National representatives from the 10-member Association of Southeast Asian Nations (ASEAN) and member-to-be East Timor are meeting in the Indonesian capital, Jakarta, this week.
The four-day summit, which started on Tuesday, is also attended by United States Vice President Kamala Harris, Chinese Premier Li Qiang and other prominent politicians.
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East Timor’s Prime Minister Xanana Gusmao has said he may reconsider joining ASEAN if the bloc does not renew efforts to end the conflict in Myanmar following the military coup in 2021.
Thailand’s outgoing military-led government broke ranks with the bloc, which had collectively decided to suspend Myanmar’s generals from top meetings, and embraced the neighbouring country’s regime with support from China.
Last month, Myanmar’s coup leaders expelled East Timor’s top diplomat in Yangon after the Timorese joined a long list of countries in meeting with Myanmar’s National Unity Government (NUG), set up by the now-removed elected lawmakers, most of whom are associated with jailed civilian leader Aung San Suu Kyi.
Al Jazeera spoke with East Timor’s President Jose Ramos-Horta on the developments, the future of his country in ASEAN and the situation in Myanmar.
Al Jazeera: In January this year, you said there were no obstacles to your country’s accession to ASEAN. What has changed since then?
Jose Ramos-Horta: There has been no change. We are on track to join ASEAN and working hard with our ASEAN and other partners to implement a roadmap. The preference for us is to join in 2025, which will give us two years to reach the milestones laid out in the roadmap adopted by ASEAN leaders.
Al Jazeera: We have been hearing about threats to pull back your ASEAN bid if the Myanmar crisis is not addressed adequately. Where are those threats coming from if you say things are on track?
Ramos-Horta: We cannot blame ASEAN’s failures in dissuading the military to go back to its barracks and to respect the democratic rights of the people of Myanmar, to explore democracy, to free prisoners and stop killing civilians, as we cannot blame the UN Security Council for the war in Ukraine and the inability of the UN to resolve the crisis there.
Our prime minister was expressing his frustration and ours, of ASEAN countries and the wider international community in regards to the failure of the military in Myanmar to live up to the pledges contained in the five-point consensus that the top model agreed with ASEAN leaders. The military in Myanmar seems not to realise the enormous harm they are doing to their own country, their own people and to the credibility of ASEAN.
Al Jazeera: So you’re saying that there are frustrations but you are not threatening to withdraw your ASEAN bid?
Ramos-Horta: Absolutely not. We are very grateful to ASEAN leaders. We want to join. This is in our national interest, goal and commitment. We will work with ASEAN partners to assist the bloc in addressing the problems of Myanmar, but from within ASEAN, not outside it.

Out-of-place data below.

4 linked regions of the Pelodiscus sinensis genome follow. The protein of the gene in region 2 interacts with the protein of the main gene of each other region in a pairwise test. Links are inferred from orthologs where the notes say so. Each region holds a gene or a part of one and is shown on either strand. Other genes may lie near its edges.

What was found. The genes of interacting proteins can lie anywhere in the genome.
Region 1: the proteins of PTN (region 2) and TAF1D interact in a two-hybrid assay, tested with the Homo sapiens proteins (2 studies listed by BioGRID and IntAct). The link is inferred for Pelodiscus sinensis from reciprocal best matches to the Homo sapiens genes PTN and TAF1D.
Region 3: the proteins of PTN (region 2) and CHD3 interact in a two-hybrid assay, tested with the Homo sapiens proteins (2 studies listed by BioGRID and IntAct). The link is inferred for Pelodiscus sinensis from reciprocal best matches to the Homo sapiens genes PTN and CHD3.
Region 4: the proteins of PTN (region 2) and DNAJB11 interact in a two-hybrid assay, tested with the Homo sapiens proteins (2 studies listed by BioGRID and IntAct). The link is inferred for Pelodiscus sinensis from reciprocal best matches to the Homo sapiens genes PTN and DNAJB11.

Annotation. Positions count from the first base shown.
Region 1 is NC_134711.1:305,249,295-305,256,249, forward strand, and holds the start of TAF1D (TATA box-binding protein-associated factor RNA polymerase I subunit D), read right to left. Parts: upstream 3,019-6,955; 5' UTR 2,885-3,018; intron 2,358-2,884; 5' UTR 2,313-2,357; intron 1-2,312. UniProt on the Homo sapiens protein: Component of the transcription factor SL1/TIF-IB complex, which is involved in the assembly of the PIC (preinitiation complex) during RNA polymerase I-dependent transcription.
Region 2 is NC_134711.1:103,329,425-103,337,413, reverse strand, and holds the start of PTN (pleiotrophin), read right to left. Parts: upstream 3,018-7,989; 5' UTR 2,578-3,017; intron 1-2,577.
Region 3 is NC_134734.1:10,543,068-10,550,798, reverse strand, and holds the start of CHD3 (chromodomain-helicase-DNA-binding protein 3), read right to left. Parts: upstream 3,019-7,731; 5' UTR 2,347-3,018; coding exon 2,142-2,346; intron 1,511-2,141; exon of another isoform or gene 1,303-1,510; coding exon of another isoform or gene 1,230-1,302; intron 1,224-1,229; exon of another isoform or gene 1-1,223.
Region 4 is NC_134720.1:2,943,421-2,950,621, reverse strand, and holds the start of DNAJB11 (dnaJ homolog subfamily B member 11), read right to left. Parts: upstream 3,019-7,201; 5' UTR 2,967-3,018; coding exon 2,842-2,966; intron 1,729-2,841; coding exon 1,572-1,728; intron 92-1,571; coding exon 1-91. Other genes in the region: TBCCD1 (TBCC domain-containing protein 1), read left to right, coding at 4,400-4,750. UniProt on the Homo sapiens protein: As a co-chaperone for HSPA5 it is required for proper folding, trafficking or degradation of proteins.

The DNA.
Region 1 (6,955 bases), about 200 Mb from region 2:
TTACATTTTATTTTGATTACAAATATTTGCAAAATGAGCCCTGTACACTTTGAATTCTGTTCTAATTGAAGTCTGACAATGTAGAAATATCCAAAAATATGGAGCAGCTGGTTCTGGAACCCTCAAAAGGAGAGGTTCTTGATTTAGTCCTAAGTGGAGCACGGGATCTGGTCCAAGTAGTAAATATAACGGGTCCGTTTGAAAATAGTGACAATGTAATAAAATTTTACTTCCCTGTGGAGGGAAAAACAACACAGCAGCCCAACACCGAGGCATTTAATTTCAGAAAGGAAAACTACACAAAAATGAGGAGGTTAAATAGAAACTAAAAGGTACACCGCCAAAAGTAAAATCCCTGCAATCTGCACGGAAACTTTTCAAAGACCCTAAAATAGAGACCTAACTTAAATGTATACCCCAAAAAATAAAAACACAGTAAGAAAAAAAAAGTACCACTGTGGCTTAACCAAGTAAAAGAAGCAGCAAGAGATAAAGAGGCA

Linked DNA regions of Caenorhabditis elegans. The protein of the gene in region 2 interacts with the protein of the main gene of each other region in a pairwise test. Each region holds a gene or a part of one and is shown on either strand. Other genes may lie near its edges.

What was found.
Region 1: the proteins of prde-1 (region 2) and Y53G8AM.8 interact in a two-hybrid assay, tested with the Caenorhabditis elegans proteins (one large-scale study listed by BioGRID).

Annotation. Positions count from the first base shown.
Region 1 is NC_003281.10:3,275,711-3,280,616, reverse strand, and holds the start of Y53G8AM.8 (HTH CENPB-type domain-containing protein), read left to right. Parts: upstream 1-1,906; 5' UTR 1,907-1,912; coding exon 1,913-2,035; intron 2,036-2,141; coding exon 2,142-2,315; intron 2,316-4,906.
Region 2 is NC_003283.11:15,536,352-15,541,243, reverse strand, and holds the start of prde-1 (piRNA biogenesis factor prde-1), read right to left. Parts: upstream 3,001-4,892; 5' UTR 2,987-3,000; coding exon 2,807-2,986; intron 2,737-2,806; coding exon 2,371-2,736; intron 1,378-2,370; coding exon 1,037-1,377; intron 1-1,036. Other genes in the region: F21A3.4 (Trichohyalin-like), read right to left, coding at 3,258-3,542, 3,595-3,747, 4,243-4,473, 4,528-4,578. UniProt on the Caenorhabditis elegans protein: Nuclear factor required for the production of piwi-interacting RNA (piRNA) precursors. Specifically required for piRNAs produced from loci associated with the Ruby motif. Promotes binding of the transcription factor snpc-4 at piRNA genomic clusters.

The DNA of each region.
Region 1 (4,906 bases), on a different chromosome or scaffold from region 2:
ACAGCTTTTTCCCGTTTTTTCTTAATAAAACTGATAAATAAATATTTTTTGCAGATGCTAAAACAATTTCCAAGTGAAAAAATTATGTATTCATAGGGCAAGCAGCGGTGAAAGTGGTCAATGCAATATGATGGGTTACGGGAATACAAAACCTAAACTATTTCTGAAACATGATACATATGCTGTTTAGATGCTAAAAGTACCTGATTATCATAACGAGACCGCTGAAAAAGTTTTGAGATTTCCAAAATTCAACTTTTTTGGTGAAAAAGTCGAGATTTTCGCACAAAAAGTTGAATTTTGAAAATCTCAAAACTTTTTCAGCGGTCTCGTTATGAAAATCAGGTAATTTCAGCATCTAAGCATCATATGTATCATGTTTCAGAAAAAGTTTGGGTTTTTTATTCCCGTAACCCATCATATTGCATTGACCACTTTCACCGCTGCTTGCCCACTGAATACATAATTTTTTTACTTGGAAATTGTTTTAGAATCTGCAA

Al Jazeera: You have said your involvement in the Myanmar issue has been out of personal interest, and you have a friendly relationship with Aung San Suu Kyi, who remains in detention. After the attacks on the Rohingya, she faced heavy criticism for not speaking out. Has that changed the way other countries engage with the crisis in Myanmar? Perhaps the West and others have taken a step back?
Ramos-Horta: It seems to me that those who criticise and demonise Aung San Suu Kyi did not understand that she had zero power over the military. She was neither the president nor the prime minister. She was a foreign affairs minister with zero power or control over the military. Instead of targeting the military for their crimes against the Rohingya, they were singling her out.
That was my criticism of those who, instead of focusing on the military which was responsible for launching the attacks on the Rohingya, were demonising Aung San Suu Kyi. I could not agree with that and I still don’t agree with that.
Al Jazeera: You’ve said ASEAN is facing challenges in getting the Myanmar military to implement the deal. There are issues due to the US-China rivalry and the war in Ukraine. Are you concerned that with all of these divisions and other structural issues, ASEAN is perhaps becoming less relevant?
Ramos-Horta: No, ASEAN will remain vital. It is an energetic area – 700 million people and $4 trillion economy and a very strategic space and waterways. The rivalry, which was always there, will continue. Going back to the Vietnam War and insurgencies of the 1960s, ASEAN leaders were able to navigate these storms and build ASEAN and bring prosperity and stability to the region. I am confident that they will eventually be able to stabilise the situation in Myanmar. The military in Myanmar is not winning this war. They control only 30 percent of the country. Twenty years ago, the fight was between the national armies. Today, it is between the people and the military, and the military will not win this war. I would only hope that Russia and North Korea stop supplying weapons to Myanmar.
This interview has been edited for clarity and length.